The Craft-Beer Renaissance
The craft-beer phenomenon is reaching new economic heights, while its popularity is expanding from the United States to international markets. Things are looking up for the U.S. craft-brewing industry, according to 2010 data released by the Brewers Association: Since 2009, small and independent craft brewers’ volume has risen 11%, while retail sales dollars have increased 12%. Additionally, international sales for U.S. craft beer are up 28% by volume, with some regions seeing increases as high as 90%.
In 2010, craft brewers represented 4.8% of U.S. beer category volume and 7.6% of retail dollars. Craft brewers’ sales figures were estimated at $7.6 billion, up from $7 billion in 2009. Brewers Association Export Development Program subscribers exported more than 1.8 million gallons of beer in 2010, a 28% increase over export volumes in 2009. These numbers, coupled with the reported growth in the number of U.S. breweries — 8% more breweries were added in 2010 — show craft beer resonates with people who appreciate small, independent American brewers. In fact, these brewers are producing more barrels: 9.95 million barrels in 2010 compared with 8.93 million barrels in 2009.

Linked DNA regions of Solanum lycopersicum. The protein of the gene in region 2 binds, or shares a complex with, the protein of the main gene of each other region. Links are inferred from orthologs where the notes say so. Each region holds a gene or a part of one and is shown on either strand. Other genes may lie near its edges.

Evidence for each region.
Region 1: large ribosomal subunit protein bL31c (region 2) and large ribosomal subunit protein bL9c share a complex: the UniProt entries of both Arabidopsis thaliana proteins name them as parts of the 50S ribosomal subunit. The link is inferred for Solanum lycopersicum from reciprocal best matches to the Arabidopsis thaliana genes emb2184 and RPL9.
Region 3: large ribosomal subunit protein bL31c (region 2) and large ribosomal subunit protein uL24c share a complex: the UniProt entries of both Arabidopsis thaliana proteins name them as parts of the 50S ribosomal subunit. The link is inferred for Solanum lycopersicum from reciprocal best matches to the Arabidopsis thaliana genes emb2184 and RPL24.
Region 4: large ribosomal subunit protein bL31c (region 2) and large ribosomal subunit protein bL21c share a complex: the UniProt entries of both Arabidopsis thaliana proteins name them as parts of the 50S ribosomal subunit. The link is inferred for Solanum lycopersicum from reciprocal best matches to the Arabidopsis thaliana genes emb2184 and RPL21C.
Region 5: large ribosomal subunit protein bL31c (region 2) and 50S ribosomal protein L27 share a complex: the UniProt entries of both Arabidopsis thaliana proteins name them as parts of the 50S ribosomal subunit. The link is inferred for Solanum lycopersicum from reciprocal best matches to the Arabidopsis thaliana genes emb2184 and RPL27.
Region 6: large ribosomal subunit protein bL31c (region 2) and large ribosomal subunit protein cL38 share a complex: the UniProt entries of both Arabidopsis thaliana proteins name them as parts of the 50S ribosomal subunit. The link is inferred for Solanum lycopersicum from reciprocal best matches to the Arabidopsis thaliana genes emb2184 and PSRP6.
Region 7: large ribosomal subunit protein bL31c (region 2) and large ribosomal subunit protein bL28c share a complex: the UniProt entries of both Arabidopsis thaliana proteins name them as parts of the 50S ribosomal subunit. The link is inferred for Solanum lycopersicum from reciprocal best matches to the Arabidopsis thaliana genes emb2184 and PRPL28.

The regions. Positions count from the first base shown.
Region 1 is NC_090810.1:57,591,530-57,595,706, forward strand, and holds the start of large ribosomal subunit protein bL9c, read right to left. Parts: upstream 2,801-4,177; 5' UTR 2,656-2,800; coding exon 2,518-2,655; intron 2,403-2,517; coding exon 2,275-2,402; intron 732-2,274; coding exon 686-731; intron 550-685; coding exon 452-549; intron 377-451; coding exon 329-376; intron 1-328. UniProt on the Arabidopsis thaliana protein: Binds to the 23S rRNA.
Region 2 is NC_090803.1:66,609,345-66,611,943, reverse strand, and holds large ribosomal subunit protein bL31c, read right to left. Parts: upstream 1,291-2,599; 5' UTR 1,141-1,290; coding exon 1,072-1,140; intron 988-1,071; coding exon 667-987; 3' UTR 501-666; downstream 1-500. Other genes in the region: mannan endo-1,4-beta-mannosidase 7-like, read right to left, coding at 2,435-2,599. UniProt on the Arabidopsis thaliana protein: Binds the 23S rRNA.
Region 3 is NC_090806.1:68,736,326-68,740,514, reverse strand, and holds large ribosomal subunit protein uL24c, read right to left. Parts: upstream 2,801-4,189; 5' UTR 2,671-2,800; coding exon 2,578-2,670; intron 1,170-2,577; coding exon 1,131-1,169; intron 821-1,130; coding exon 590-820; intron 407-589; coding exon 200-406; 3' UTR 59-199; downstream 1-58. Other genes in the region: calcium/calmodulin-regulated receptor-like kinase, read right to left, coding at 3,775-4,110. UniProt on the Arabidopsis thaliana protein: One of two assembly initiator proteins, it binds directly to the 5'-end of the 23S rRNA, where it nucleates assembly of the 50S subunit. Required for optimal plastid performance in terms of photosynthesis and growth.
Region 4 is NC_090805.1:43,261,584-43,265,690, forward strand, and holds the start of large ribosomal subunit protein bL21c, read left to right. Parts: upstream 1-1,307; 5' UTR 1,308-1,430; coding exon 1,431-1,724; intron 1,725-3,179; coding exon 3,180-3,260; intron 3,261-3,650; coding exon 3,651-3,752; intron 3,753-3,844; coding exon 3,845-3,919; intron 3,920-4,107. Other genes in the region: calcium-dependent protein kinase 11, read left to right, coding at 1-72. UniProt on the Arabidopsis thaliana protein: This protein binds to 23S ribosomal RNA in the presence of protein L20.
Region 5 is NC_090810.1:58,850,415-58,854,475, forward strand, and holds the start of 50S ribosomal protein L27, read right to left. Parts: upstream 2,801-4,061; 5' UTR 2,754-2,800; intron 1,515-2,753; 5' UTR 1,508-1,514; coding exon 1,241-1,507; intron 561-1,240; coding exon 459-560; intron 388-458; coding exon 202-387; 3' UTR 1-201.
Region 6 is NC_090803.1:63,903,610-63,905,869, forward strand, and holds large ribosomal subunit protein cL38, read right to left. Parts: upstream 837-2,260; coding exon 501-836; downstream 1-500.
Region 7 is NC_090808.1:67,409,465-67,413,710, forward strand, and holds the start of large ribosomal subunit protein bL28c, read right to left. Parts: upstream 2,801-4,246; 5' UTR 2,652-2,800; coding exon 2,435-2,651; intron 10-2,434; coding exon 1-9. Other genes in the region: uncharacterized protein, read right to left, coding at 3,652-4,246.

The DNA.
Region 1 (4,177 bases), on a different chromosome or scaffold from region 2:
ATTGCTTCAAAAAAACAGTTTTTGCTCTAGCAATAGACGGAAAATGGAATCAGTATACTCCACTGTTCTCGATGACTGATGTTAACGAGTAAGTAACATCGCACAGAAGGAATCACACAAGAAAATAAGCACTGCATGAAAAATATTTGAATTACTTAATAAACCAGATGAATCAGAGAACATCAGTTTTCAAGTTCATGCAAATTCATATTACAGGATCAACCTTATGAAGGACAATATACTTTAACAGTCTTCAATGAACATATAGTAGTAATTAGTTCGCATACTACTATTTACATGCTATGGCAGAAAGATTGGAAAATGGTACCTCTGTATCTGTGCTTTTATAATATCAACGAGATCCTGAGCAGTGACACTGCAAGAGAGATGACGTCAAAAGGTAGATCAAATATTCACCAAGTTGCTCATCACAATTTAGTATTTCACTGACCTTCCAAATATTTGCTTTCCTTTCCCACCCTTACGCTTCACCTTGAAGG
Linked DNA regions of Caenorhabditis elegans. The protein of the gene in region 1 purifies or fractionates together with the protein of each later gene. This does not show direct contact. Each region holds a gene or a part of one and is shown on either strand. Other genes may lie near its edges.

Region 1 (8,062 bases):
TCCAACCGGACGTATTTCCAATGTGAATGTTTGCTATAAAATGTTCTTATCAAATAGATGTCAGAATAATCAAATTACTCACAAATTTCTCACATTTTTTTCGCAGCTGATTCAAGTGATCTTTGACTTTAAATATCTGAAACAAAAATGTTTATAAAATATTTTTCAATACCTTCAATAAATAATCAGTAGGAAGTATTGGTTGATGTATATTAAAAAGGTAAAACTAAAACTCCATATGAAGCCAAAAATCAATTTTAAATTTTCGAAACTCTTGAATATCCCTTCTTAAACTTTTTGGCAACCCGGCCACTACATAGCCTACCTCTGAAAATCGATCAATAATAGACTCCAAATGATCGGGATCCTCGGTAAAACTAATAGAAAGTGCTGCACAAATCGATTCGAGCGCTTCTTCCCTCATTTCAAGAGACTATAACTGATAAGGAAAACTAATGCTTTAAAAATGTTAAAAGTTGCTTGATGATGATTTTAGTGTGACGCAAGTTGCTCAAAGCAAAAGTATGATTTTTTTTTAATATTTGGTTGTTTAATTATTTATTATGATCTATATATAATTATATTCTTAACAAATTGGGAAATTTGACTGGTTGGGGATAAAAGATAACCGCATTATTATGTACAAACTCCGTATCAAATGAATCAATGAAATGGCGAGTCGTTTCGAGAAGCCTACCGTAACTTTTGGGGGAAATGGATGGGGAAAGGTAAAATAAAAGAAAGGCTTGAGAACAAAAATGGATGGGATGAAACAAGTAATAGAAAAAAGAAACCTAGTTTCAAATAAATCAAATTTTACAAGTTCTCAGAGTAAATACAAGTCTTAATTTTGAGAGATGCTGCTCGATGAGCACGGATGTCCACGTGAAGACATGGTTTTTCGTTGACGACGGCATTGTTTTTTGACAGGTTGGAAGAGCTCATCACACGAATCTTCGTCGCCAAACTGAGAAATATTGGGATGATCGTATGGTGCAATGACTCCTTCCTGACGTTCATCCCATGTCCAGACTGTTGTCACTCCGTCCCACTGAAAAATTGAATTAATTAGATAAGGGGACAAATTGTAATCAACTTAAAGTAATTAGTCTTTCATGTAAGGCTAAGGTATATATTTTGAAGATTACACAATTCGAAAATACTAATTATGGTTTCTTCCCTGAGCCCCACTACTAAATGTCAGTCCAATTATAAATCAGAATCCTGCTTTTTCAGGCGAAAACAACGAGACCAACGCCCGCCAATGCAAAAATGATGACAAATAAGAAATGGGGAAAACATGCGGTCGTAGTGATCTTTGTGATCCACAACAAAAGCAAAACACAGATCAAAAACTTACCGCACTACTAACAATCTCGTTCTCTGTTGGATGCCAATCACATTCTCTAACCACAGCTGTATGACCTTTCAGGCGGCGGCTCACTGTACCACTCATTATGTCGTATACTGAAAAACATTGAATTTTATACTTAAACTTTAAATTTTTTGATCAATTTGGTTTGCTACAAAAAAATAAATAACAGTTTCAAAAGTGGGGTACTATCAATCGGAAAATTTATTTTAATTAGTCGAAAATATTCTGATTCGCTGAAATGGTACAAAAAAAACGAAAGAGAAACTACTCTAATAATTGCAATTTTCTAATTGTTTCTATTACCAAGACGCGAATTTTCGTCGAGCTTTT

The good news for bars and clubs: The increase in sales proves consumers are demanding more esoteric and boutique U.S. brands domestically and internationally. Canada, Sweden and the United Kingdom are the largest international markets for U.S. craft beer.
“Prohibition caused a dramatic decline in the number of breweries in the United States, but the number of breweries is now at an all-time high,” Paul Gatza, director of the Brewers Association, says. “With well over 100 new brewery openings in 2010, plus 618 breweries in planning stages, all signs point to continued growth for the industry.”